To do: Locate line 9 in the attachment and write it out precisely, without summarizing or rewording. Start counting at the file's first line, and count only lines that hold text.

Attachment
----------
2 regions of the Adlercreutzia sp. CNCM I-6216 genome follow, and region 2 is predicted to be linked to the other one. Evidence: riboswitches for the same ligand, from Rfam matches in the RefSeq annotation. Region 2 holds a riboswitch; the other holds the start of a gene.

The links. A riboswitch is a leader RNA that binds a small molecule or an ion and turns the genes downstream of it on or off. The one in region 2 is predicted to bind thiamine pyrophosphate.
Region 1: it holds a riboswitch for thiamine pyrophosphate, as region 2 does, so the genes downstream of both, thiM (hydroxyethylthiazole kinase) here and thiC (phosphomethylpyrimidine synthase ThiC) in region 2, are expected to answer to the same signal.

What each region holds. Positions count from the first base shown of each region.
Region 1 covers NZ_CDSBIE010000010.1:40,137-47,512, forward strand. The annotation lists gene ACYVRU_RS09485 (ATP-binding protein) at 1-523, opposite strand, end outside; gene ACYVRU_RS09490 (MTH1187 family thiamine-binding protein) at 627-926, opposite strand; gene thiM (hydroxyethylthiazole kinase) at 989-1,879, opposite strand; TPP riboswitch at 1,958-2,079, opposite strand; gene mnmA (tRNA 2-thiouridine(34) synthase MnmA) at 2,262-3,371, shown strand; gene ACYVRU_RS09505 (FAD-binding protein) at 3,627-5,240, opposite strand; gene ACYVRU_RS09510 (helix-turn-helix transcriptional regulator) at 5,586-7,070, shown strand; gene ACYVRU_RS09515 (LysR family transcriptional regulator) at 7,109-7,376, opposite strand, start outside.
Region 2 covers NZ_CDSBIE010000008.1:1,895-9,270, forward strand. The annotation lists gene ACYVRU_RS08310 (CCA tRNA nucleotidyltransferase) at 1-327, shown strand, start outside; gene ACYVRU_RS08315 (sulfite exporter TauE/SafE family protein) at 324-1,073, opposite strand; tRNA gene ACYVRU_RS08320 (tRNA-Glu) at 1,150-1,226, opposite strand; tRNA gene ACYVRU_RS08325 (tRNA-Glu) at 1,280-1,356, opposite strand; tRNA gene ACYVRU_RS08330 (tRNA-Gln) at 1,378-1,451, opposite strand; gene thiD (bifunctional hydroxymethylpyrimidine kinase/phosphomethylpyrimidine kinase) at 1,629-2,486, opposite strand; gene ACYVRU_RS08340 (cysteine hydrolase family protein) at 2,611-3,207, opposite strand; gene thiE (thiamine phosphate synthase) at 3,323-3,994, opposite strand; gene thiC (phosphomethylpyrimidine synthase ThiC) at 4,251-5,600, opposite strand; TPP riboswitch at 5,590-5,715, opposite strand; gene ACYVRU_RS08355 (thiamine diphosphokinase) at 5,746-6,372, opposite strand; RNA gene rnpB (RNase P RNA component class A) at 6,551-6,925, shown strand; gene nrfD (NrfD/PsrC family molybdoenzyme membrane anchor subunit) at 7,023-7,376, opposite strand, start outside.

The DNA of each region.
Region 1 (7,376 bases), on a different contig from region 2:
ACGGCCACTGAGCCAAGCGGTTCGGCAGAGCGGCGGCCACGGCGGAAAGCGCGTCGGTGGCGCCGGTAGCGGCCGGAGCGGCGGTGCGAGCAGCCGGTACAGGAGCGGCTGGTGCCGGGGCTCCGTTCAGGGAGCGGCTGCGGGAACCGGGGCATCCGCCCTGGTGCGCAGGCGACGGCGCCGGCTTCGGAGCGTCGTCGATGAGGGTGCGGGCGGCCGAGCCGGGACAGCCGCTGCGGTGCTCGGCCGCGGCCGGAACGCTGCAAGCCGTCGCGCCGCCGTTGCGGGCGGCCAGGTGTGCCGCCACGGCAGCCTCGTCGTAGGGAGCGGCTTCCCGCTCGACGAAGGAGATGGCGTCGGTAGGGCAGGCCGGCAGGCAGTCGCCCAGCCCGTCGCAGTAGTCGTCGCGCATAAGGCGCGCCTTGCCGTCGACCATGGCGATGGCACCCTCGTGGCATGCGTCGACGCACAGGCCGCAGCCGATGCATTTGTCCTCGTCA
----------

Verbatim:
ACGGCCACTGAGCCAAGCGGTTCGGCAGAGCGGCGGCCACGGCGGAAAGCGCGTCGGTGGCGCCGGTAGCGGCCGGAGCGGCGGTGCGAGCAGCCGGTACAGGAGCGGCTGGTGCCGGGGCTCCGTTCAGGGAGCGGCTGCGGGAACCGGGGCATCCGCCCTGGTGCGCAGGCGACGGCGCCGGCTTCGGAGCGTCGTCGATGAGGGTGCGGGCGGCCGAGCCGGGACAGCCGCTGCGGTGCTCGGCCGCGGCCGGAACGCTGCAAGCCGTCGCGCCGCCGTTGCGGGCGGCCAGGTGTGCCGCCACGGCAGCCTCGTCGTAGGGAGCGGCTTCCCGCTCGACGAAGGAGATGGCGTCGGTAGGGCAGGCCGGCAGGCAGTCGCCCAGCCCGTCGCAGTAGTCGTCGCGCATAAGGCGCGCCTTGCCGTCGACCATGGCGATGGCACCCTCGTGGCATGCGTCGACGCACAGGCCGCAGCCGATGCATTTGTCCTCGTCA